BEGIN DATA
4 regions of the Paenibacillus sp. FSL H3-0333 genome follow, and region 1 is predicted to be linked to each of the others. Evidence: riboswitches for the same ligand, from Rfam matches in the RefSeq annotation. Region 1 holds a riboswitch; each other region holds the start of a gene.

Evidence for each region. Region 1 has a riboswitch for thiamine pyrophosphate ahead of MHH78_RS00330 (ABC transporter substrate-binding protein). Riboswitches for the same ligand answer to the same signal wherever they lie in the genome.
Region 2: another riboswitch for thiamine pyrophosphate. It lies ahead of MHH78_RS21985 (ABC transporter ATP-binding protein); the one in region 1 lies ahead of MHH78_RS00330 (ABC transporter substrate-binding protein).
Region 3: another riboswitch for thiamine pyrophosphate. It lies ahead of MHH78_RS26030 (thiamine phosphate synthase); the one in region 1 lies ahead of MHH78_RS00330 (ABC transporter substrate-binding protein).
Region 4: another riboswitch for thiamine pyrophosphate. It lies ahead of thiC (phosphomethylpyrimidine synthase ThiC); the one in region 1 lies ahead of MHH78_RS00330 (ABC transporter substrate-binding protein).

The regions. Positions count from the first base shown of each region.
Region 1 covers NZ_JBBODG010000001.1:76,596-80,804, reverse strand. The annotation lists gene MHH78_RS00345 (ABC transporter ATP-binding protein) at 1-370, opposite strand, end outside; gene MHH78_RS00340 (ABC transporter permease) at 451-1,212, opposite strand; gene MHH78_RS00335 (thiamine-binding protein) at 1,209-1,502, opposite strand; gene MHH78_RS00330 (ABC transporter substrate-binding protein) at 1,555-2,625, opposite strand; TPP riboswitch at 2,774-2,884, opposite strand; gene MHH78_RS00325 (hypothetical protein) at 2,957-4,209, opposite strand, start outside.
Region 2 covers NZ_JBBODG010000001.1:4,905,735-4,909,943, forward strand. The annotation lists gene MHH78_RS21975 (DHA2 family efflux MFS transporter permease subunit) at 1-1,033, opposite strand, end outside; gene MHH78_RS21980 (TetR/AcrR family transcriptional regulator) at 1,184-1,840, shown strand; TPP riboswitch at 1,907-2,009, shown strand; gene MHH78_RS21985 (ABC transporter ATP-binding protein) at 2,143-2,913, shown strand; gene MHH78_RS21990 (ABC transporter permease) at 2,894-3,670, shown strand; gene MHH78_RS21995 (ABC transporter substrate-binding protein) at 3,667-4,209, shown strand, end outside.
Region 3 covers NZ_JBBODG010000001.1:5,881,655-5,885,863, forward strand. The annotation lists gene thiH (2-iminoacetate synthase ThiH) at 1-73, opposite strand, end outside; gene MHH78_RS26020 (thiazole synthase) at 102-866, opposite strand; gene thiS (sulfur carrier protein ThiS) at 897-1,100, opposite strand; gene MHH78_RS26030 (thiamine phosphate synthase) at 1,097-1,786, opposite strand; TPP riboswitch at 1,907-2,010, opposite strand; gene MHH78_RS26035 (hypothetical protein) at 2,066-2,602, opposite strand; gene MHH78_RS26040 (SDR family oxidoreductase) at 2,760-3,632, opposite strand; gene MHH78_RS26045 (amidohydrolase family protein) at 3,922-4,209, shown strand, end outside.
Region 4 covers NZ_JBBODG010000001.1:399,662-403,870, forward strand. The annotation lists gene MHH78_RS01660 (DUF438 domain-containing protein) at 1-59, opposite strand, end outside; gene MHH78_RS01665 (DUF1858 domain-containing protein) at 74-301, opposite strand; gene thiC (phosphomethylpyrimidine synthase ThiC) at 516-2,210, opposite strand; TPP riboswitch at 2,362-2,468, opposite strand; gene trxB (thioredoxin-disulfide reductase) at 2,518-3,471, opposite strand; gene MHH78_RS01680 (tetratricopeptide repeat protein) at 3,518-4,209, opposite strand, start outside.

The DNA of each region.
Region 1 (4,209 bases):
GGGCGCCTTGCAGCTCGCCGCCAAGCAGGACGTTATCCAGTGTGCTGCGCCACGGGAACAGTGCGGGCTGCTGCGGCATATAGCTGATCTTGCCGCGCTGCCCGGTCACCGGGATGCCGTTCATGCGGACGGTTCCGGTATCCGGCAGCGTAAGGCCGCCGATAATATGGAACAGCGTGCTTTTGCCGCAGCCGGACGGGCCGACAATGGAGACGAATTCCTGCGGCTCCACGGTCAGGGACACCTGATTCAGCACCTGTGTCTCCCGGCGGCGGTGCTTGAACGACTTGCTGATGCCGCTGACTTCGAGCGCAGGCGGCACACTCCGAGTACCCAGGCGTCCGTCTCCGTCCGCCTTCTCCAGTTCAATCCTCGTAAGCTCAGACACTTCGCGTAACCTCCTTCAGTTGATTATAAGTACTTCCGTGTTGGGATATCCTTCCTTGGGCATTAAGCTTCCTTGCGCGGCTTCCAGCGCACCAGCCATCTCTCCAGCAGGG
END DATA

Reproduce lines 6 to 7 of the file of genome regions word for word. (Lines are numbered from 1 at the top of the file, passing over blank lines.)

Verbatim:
The regions. Positions count from the first base shown of each region.
Region 1 covers NZ_JBBODG010000001.1:76,596-80,804, reverse strand. The annotation lists gene MHH78_RS00345 (ABC transporter ATP-binding protein) at 1-370, opposite strand, end outside; gene MHH78_RS00340 (ABC transporter permease) at 451-1,212, opposite strand; gene MHH78_RS00335 (thiamine-binding protein) at 1,209-1,502, opposite strand; gene MHH78_RS00330 (ABC transporter substrate-binding protein) at 1,555-2,625, opposite strand; TPP riboswitch at 2,774-2,884, opposite strand; gene MHH78_RS00325 (hypothetical protein) at 2,957-4,209, opposite strand, start outside.